It is difficult to doubt Korea as a leading nation in the display sector. However, is Korea also as esteemed in the printed electronics sector? “I can confidently say that Koreans have ‘printing DNA’. When you review Korean printing history such as metal type or Tripitaka Koreana, you will easily notice that,” he explained. As early as 1230, Koreans invented a metal type movable printing bronze. The Jikji, published in 1377, is the earliest known metal printed book. It was brought to use 220 years prior to Johannes Gutenberg’s introduction of the first modern movable type system in Europe around 1450. Tripitaka Koreana, made in 1251, is the world’s most comprehensive and oldest intact version of Buddhist canon with no known errors in over 6568 volumes.
Then why was Jeolla exclusively selected out of many regions in Korea? He explained. Before the Imjin war, Japan’s sixteenth-century invasion of Korea, broke out, Korea had four national libraries which housed its historical records. However, during the war, three libraries were burned and only the library located in Jeolla was preserved. Following the war, as all the remaining historical records had to be copied, it naturally led to the development of printing technology. Besides, the area of Jeonju in the Jeolla region was known as the residence of people with the surname Lee, the royal family of the Korean Lee dynasty. They received great support from the king to boost the economy in a wide range of sectors, particularly printing and paper manufacturing. Jeolla also possesses fertile plains that provide an abundant area to farm a high yield of rice. A plentiful supply of food led to an affluent life, which naturally developed culture as well as the printing industry.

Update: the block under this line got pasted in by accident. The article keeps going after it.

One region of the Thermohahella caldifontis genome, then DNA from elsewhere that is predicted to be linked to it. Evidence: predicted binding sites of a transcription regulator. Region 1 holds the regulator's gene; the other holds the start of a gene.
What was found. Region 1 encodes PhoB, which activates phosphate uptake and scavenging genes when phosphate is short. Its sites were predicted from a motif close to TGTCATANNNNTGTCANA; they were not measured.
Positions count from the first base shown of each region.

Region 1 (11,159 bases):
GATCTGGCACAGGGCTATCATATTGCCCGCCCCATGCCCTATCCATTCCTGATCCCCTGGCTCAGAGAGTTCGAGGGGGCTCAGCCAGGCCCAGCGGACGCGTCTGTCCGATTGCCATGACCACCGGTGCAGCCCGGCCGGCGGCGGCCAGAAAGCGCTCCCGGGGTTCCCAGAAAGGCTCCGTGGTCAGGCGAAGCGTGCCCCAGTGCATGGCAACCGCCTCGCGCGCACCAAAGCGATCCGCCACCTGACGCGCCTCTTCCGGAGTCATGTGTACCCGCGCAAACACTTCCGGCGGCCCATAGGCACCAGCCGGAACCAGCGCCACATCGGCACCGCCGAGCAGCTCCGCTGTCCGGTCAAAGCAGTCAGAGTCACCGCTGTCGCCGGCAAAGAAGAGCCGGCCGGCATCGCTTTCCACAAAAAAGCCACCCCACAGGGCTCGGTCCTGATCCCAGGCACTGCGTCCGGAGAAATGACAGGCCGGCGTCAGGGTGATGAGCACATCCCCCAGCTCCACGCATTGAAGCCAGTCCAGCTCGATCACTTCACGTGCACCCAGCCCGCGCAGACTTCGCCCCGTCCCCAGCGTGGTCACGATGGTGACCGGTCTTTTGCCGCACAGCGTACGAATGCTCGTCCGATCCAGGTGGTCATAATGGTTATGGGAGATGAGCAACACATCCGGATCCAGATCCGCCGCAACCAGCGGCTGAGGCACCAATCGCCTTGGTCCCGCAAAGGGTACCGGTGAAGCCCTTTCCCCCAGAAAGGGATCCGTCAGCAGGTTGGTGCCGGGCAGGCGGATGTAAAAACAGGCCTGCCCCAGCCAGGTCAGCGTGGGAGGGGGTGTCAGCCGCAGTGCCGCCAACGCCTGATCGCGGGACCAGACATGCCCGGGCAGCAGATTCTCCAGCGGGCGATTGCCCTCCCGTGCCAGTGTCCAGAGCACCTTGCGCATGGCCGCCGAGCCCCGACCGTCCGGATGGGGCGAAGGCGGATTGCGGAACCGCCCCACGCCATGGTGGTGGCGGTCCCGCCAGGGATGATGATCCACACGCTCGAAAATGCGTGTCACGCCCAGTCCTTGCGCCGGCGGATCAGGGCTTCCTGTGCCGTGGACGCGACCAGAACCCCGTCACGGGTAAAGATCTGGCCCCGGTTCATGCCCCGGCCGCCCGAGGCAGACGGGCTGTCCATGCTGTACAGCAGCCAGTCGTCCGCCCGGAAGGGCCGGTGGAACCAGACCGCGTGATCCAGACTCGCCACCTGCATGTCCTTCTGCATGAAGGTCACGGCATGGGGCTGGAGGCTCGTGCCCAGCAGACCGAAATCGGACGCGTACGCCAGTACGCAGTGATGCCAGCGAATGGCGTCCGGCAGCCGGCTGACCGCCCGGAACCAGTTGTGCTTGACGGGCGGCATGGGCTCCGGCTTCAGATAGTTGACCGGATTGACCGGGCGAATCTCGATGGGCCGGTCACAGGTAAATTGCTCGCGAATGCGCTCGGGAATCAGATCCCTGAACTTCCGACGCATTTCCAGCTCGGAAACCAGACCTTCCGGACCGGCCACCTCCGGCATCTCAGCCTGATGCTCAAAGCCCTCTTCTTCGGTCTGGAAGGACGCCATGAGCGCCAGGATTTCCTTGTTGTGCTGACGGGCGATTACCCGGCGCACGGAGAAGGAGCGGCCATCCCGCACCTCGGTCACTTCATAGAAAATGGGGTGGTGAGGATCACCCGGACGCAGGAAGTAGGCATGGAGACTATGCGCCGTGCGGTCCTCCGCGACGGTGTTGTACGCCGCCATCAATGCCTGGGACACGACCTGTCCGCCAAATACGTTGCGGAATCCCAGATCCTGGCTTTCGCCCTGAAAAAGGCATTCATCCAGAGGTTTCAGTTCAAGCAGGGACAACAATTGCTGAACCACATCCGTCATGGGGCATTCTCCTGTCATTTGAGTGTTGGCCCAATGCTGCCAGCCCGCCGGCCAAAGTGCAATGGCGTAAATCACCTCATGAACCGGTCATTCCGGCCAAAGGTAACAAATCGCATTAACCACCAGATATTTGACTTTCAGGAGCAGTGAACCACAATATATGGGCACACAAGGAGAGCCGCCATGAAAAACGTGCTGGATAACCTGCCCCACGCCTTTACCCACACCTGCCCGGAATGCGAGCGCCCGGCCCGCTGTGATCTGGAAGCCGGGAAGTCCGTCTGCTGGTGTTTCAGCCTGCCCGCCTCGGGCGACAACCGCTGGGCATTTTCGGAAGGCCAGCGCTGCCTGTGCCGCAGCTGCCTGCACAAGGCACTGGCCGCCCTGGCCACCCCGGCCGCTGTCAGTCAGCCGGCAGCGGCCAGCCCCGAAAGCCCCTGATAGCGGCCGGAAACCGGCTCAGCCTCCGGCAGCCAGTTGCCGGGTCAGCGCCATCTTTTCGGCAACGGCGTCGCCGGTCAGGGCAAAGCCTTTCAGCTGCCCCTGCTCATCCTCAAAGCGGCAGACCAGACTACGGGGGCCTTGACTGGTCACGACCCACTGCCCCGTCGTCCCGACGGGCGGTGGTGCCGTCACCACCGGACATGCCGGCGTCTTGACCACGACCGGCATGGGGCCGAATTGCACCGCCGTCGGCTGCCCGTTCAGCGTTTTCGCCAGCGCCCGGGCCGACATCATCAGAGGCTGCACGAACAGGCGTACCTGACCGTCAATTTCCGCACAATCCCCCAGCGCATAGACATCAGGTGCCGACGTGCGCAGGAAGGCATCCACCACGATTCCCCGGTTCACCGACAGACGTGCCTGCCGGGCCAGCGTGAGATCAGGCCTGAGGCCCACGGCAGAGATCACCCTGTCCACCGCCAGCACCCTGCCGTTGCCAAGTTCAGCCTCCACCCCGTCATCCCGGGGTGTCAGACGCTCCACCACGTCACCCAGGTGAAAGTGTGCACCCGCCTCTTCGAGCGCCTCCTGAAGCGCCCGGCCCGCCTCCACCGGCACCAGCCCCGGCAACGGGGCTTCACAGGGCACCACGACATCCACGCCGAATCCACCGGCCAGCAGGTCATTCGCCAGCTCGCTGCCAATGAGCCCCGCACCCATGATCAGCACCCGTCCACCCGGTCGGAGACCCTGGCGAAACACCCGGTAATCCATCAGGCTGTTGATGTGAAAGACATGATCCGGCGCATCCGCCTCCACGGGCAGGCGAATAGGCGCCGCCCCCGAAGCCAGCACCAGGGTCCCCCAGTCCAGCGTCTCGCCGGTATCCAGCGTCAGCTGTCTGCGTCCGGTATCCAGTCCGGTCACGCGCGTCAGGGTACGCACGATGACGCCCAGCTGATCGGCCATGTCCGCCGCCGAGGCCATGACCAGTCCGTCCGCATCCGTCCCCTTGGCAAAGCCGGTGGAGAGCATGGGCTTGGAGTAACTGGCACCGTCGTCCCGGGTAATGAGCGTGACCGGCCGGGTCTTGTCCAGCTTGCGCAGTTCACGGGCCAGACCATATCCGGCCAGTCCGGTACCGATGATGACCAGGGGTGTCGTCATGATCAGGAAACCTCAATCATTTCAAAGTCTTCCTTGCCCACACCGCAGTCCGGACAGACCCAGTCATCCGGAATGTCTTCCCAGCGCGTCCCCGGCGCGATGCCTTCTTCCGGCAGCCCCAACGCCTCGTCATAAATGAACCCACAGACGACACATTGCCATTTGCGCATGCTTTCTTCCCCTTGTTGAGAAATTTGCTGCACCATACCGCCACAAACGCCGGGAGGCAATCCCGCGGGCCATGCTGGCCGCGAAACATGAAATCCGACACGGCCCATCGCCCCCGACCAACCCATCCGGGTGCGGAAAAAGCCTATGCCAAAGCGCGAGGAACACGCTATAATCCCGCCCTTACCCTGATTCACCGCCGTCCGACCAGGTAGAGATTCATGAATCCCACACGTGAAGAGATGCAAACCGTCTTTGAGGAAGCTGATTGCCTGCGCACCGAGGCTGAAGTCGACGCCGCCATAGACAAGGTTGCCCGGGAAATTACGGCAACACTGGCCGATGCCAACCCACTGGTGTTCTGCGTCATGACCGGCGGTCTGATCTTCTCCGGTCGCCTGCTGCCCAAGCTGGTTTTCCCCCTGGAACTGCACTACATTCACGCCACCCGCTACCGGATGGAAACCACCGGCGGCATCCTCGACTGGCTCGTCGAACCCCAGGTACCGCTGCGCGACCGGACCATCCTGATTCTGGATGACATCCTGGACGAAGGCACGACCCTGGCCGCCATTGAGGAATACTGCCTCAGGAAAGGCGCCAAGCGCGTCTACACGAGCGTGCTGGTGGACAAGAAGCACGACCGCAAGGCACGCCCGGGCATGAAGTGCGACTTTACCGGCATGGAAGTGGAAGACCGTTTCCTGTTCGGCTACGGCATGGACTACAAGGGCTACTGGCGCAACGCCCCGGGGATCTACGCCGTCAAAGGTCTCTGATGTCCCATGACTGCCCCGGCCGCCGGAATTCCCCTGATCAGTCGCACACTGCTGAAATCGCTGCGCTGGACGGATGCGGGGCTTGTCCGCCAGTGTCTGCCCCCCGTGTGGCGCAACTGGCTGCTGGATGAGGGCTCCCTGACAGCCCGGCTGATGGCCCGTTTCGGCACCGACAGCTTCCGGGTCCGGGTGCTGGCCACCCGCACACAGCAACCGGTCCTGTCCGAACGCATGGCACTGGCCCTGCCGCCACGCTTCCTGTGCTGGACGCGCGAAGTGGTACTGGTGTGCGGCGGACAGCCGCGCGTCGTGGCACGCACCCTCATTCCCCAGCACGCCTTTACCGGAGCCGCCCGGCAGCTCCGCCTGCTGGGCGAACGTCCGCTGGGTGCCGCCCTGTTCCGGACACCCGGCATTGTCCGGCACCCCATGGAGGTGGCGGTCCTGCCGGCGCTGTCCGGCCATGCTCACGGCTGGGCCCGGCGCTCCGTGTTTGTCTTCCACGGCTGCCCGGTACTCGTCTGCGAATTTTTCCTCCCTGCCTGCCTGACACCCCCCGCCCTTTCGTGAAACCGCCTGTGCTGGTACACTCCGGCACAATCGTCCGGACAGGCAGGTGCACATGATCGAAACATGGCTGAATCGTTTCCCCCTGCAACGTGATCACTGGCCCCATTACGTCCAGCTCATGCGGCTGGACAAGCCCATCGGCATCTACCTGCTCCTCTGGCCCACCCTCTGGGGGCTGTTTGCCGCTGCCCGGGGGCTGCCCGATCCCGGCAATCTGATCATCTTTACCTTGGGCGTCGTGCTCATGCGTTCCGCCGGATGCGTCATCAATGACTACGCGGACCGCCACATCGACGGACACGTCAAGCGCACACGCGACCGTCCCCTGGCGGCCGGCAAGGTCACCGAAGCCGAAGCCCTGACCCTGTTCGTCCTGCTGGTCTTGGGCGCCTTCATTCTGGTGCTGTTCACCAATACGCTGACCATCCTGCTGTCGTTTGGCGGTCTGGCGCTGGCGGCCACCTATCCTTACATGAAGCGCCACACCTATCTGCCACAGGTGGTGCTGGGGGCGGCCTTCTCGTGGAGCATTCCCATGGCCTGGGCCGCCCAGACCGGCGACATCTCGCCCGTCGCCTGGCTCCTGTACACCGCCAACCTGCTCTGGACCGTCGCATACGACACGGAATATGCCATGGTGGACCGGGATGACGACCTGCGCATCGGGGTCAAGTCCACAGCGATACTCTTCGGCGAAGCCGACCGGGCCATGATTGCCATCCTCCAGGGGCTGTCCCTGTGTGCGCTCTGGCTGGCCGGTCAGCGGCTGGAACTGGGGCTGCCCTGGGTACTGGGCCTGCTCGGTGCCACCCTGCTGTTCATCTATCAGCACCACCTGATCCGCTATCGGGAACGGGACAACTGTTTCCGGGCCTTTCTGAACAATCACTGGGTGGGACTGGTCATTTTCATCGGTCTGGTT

Korea Printed Electronics Center
A local branch of Korea Electronics Technology Institute (KETI), an affiliated research organization of Ministry of Knowledge Economy, is also located in the Jeollabuk-do region. KETI was established with the goal of leading the development of high technology and invigorating technology innovation of SMEs. Dr. Shin has been working for KETI for over 10 years, and serving as a director of Korea Printed Electronics Center(KPEC) since 2006. KPEC is the only national initiative focusing printed electronics specifically designated to support the development of processes and equipment. Their aim is to promote high volume and low-cost production process which utilizes industrial printers in order to fabricate electric and electronic components. The center is best known for construction of Gen. 5 OLED lighting equipment. OLED lighting can be flexible in design, environmentally-friendly, and requires less overhead. When compared to LED, it can amass over 50% differential in energy savings.
“IWFPE, which initially started with 300 participants in 2009 has now evolved into a global workshop with over 1,800 participants and 50 speakers. The participation of Professor Jin Jang, a well-known scholar in the display sector immensely improved the prestige of the workshop. Several global leaders were invited as keynote speakers in the past three workshops including Michael Heckmeier of Merck Chemicals, David C. Morton of US Army Research Laboratory, and Karl Leo of IAPP-TU Dresden. I believe IWFPE 2012 will again be a useful venue where participants can build social networks with diverse professionals and also learn about the latest trends and gather information about the advancement in the field from a wide range of technical aspect.”